Artificial intelligence: Are we all OK with it?

How is Ireland doing in its push to become a major player in the Artificial Intelligence (AI) market?

Remarkably well, says the Dublin law practice Mason Hayes & Curran. It looks forward to the strong future growth of the country’s expanding AI eco-system, which has spawned new, successful companies and attracted investment by corporations such as Google. It is estimated that AI will lift Ireland’s gross domestic product number by 11.6% to €48bn.

Some of the credit for this progress must go to University College Cork’s Professor Barry O’Sullivan, who is president of the European AI Association and a member of the European Union panel charged with making recommendations for the development of the EU’s AI strategy and to think about the challenges we will face in the workplace.

Mammoth is a word that does not even begin to describe the nature of the social and economic challenge that will face societies. Politicians tread nervously around the topic. Finance minister Paschal Donohoe did so last week at the Congress of the European Federation of Public Service Unions conference in Dublin. The structure of the Irish economy, he predicted, will undergo “profound change”, as robotics, automation, and artificial intelligence transformed the labour market. Some jobs might vanish, others will be redefined, and there will be new jobs in as yet unborn industries.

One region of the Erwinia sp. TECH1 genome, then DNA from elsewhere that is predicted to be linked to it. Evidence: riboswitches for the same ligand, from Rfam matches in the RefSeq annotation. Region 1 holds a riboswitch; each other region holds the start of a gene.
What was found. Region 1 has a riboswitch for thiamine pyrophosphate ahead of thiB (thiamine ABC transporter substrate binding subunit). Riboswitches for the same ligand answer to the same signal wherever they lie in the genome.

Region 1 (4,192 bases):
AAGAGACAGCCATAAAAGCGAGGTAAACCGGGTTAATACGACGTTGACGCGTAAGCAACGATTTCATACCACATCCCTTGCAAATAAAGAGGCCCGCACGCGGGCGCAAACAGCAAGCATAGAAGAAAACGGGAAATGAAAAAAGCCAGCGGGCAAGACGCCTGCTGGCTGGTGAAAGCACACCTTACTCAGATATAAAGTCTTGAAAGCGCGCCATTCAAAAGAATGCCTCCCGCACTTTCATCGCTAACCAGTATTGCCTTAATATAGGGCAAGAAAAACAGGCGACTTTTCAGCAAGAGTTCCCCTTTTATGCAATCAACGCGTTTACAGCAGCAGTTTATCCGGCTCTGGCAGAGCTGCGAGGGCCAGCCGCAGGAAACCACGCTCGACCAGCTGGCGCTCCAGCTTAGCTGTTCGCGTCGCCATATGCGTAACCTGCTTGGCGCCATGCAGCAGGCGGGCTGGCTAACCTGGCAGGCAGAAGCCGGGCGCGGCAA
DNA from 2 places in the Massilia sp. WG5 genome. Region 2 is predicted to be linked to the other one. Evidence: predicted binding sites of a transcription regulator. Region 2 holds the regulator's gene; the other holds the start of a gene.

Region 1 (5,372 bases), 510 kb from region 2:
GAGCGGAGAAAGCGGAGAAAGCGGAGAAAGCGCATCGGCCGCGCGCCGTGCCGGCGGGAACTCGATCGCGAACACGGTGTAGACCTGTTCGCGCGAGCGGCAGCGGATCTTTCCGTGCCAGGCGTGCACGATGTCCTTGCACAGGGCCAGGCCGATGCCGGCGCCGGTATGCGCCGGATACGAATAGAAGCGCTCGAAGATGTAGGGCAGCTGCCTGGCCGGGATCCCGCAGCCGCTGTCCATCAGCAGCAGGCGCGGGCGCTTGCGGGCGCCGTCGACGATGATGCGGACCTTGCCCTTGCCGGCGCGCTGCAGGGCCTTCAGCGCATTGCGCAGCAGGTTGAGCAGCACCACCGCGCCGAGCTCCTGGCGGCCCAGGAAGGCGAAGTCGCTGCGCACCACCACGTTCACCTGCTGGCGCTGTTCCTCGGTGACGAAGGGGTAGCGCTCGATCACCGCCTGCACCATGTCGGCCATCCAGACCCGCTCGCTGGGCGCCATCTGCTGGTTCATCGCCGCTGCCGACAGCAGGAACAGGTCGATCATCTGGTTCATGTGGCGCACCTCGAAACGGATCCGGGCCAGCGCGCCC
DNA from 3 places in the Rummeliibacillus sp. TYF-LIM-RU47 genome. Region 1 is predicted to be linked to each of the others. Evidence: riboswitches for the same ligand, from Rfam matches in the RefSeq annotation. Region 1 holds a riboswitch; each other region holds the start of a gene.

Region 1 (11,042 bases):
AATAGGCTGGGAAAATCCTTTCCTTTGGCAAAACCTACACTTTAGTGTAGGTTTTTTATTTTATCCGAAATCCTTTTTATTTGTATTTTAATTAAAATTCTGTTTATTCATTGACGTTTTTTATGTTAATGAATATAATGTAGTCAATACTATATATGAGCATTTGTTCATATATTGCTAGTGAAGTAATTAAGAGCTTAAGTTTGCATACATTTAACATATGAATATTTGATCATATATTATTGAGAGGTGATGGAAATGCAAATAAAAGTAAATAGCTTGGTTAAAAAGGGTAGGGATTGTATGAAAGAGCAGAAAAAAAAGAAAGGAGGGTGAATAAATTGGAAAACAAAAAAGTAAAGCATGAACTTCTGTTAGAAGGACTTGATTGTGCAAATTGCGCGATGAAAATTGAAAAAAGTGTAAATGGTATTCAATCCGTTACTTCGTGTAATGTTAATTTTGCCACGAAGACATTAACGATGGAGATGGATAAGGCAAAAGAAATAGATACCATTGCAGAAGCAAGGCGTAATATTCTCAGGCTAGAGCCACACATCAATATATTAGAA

The rose-tinted view of this future world is that AI will liberate people from low- and medium-skilled, often dreary, tasks and free them for lives of leisure and creativity. This overlooks, though, two exceptionally important considerations: The human need for the social connections that traditional employment has satisfied, and the fact that creativity — ask a starving artist or writer — can’t be relied on to put bread on the table. A government that fails to understand and answer these concerns about machine intelligence must be judged to be guilty of human stupidity.

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